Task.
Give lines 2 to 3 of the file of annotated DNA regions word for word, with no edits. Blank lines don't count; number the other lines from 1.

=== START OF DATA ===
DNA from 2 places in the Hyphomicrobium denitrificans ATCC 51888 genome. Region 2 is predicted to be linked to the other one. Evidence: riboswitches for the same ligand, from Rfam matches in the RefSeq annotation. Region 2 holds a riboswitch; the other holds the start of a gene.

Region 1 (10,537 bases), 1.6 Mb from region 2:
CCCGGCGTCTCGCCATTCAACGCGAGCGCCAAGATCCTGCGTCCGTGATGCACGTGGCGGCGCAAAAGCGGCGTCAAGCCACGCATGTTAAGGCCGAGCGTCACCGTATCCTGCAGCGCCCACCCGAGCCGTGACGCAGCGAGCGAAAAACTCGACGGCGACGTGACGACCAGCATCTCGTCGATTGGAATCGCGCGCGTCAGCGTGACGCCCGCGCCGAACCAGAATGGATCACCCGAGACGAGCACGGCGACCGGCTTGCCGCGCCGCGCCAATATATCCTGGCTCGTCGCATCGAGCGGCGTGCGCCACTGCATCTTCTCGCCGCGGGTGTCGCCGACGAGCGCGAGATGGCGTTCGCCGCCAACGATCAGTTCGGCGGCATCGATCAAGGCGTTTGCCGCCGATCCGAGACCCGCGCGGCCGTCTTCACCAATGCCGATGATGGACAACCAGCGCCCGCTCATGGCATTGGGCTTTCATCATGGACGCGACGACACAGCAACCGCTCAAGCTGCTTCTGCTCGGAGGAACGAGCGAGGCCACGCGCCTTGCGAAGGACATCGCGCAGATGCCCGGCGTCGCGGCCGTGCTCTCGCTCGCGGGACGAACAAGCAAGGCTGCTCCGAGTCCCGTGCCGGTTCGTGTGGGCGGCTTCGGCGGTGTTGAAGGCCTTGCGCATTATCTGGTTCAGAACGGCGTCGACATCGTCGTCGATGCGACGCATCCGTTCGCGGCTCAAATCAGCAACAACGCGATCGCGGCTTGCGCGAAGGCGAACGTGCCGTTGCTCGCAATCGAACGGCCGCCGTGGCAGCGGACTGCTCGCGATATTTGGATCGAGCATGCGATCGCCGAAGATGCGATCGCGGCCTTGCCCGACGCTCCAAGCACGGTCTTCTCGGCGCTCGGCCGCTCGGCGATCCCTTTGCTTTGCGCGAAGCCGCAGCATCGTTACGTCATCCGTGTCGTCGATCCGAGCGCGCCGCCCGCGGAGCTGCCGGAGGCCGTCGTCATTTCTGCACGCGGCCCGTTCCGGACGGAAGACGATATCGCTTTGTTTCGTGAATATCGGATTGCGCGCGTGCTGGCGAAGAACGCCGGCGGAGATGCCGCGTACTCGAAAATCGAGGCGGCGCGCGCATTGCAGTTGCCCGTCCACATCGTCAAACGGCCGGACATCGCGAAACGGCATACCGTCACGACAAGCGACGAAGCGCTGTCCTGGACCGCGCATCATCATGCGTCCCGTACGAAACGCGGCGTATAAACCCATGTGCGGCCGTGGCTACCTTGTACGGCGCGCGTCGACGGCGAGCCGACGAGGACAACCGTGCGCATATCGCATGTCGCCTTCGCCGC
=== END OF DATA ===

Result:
Region 1 (10,537 bases), 1.6 Mb from region 2:
CCCGGCGTCTCGCCATTCAACGCGAGCGCCAAGATCCTGCGTCCGTGATGCACGTGGCGGCGCAAAAGCGGCGTCAAGCCACGCATGTTAAGGCCGAGCGTCACCGTATCCTGCAGCGCCCACCCGAGCCGTGACGCAGCGAGCGAAAAACTCGACGGCGACGTGACGACCAGCATCTCGTCGATTGGAATCGCGCGCGTCAGCGTGACGCCCGCGCCGAACCAGAATGGATCACCCGAGACGAGCACGGCGACCGGCTTGCCGCGCCGCGCCAATATATCCTGGCTCGTCGCATCGAGCGGCGTGCGCCACTGCATCTTCTCGCCGCGGGTGTCGCCGACGAGCGCGAGATGGCGTTCGCCGCCAACGATCAGTTCGGCGGCATCGATCAAGGCGTTTGCCGCCGATCCGAGACCCGCGCGGCCGTCTTCACCAATGCCGATGATGGACAACCAGCGCCCGCTCATGGCATTGGGCTTTCATCATGGACGCGACGACACAGCAACCGCTCAAGCTGCTTCTGCTCGGAGGAACGAGCGAGGCCACGCGCCTTGCGAAGGACATCGCGCAGATGCCCGGCGTCGCGGCCGTGCTCTCGCTCGCGGGACGAACAAGCAAGGCTGCTCCGAGTCCCGTGCCGGTTCGTGTGGGCGGCTTCGGCGGTGTTGAAGGCCTTGCGCATTATCTGGTTCAGAACGGCGTCGACATCGTCGTCGATGCGACGCATCCGTTCGCGGCTCAAATCAGCAACAACGCGATCGCGGCTTGCGCGAAGGCGAACGTGCCGTTGCTCGCAATCGAACGGCCGCCGTGGCAGCGGACTGCTCGCGATATTTGGATCGAGCATGCGATCGCCGAAGATGCGATCGCGGCCTTGCCCGACGCTCCAAGCACGGTCTTCTCGGCGCTCGGCCGCTCGGCGATCCCTTTGCTTTGCGCGAAGCCGCAGCATCGTTACGTCATCCGTGTCGTCGATCCGAGCGCGCCGCCCGCGGAGCTGCCGGAGGCCGTCGTCATTTCTGCACGCGGCCCGTTCCGGACGGAAGACGATATCGCTTTGTTTCGTGAATATCGGATTGCGCGCGTGCTGGCGAAGAACGCCGGCGGAGATGCCGCGTACTCGAAAATCGAGGCGGCGCGCGCATTGCAGTTGCCCGTCCACATCGTCAAACGGCCGGACATCGCGAAACGGCATACCGTCACGACAAGCGACGAAGCGCTGTCCTGGACCGCGCATCATCATGCGTCCCGTACGAAACGCGGCGTATAAACCCATGTGCGGCCGTGGCTACCTTGTACGGCGCGCGTCGACGGCGAGCCGACGAGGACAACCGTGCGCATATCGCATGTCGCCTTCGCCGC